A state constitution, unlike the federal constitution, is not a grant but a limitation of legislative power. The state legislature exercises a portion of the sovereign power residing in the people, subject to the limitations imposed by the federal constitution and its own organic law, and, as well, those so fundamental in the social compact as to be necessarily implied; and, in the ascertainment of the scope and effect of such constitutional limitations, courts are enjoined, as in the construction of statutes, to collect the sense and meaning of the clause by comparing one part with another, and by considering all the parts as a whole, and not one part as a separate and independent provision bearing no relation to the remainder.
This is the primary rule of exposition of constitutional provisions, as well as statutory enactments. The thing sought is the intent of the people in imposing the constitutional restraint; and, in the absence of ambiguity calling for permissible extrinsic aids, this is to be found in the instrument itself. And, in general, the established canons of statutory interpretation are the rules by means of which that intent is to be resolved. The purpose of judicial interpretation is the discovery of "the true sense of the form of words which are used * * *, taking all its parts into consideration, and, if fairly possible, giving them all effect." Orvil v. Woodcliff, 64 N.J.L. 286. Whether the subject-matter of such interpretative inquiry be an agreement between parties, a statute, or a constitution, the object is "the thought which it expresses." Newell v. People, 7 N.Y. 9, 97.
But, in the quest for the intention and meaning of a constitutional limitation, its essence and nature must ever be kept in mind. The primary design of a constitution is to put the fundamentals of government beyond the control of "the varying moods of public opinion," to borrow the language of Judge Cooley (Cooley's Constitutional Limitations (8th ed.) 124); and it is therefore to be presumed that the words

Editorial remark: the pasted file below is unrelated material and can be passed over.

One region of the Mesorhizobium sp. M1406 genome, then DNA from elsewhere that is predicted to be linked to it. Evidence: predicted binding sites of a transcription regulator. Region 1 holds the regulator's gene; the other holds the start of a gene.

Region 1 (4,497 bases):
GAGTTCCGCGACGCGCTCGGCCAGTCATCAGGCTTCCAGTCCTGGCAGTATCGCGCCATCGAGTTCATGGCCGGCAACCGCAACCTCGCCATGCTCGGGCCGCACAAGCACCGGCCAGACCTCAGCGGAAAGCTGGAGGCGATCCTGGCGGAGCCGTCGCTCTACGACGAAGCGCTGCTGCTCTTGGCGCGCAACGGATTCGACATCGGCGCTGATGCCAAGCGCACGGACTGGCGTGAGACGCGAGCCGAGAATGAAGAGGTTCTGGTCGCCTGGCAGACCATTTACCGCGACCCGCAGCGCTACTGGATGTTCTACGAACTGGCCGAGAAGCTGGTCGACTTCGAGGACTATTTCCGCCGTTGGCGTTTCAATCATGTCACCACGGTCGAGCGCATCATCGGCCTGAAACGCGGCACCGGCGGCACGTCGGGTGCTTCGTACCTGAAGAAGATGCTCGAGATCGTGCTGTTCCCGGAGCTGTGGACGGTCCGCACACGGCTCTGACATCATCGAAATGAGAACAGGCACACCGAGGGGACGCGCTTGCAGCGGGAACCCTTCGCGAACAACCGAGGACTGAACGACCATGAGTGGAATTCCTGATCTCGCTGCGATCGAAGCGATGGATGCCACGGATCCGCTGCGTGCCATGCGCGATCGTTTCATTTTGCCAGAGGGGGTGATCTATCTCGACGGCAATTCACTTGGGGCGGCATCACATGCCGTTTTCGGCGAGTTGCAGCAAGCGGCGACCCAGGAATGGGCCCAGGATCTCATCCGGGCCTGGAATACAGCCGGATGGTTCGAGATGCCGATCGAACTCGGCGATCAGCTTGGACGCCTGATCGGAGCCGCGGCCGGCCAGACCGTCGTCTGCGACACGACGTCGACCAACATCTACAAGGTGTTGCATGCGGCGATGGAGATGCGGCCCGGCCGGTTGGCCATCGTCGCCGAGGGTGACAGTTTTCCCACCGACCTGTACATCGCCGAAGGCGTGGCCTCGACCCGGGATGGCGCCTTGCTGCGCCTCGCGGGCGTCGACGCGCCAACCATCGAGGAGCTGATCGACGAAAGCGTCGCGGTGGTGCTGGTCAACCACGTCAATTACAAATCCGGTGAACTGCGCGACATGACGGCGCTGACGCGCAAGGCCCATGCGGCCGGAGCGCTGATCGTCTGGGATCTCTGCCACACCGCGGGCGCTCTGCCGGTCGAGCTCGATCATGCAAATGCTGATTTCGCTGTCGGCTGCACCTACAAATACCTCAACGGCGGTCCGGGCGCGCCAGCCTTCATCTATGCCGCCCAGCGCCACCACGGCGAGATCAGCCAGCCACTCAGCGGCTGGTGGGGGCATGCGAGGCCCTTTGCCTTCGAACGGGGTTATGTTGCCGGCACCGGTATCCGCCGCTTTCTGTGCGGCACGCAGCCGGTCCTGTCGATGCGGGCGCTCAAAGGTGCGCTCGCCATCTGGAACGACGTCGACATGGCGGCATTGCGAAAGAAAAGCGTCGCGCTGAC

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employed have been carefully measured and weighed to convey a certain and definite meaning, with as little as possible left to implication. Wolcott v. Wigton, 7 Ind. 44; People v. Purdy, 2 Hill 31; Cooley Const. Lim. 128. A constitutional prohibition against the exercise of a particular power is in the nature of an exception; and it is the settled rule of judicial policy in this jurisdiction that a legislative enactment will not be declared void unless its repugnancy to the constitution is so manifest as to leave no room for reasonable doubt. The constitutional limitation upon the exercise of legislative power must be clear and imperative. This is a well defined limitation engrafted upon the function assumed by the courts, federal and state, to nullify a statute for unconstitutionality. State Board of Milk Control v. Newark Milk Co., 118 N.J. Eq. 504; Attorney-General v. McGuinness, 78 N.J.L. 346, 369; Sexton v. Newark District Telegraph Co., 84 Id. 85; affirmed, 86 Id. 701; Bott v. Secretary of State, 63 Id. 289, 302. See, also, Marbury v. Madison, 1 Cranch 137; 2 L. Ed. 60. There is to be no forced or unnatural construction. Such constitutional limitation upon the general legislative power "is to be established and defined by words that are found written in that instrument, and not by reference to some spirit that is supposed to pervade it or to underlie it or to overshadow the purposes and provisions expressed in its written language." State v. DeLorenzo, 81 N.J.L. 613. See, also, Sturges v. Crowninshield, 4 Wheat. 122; 4 L. Ed. 529.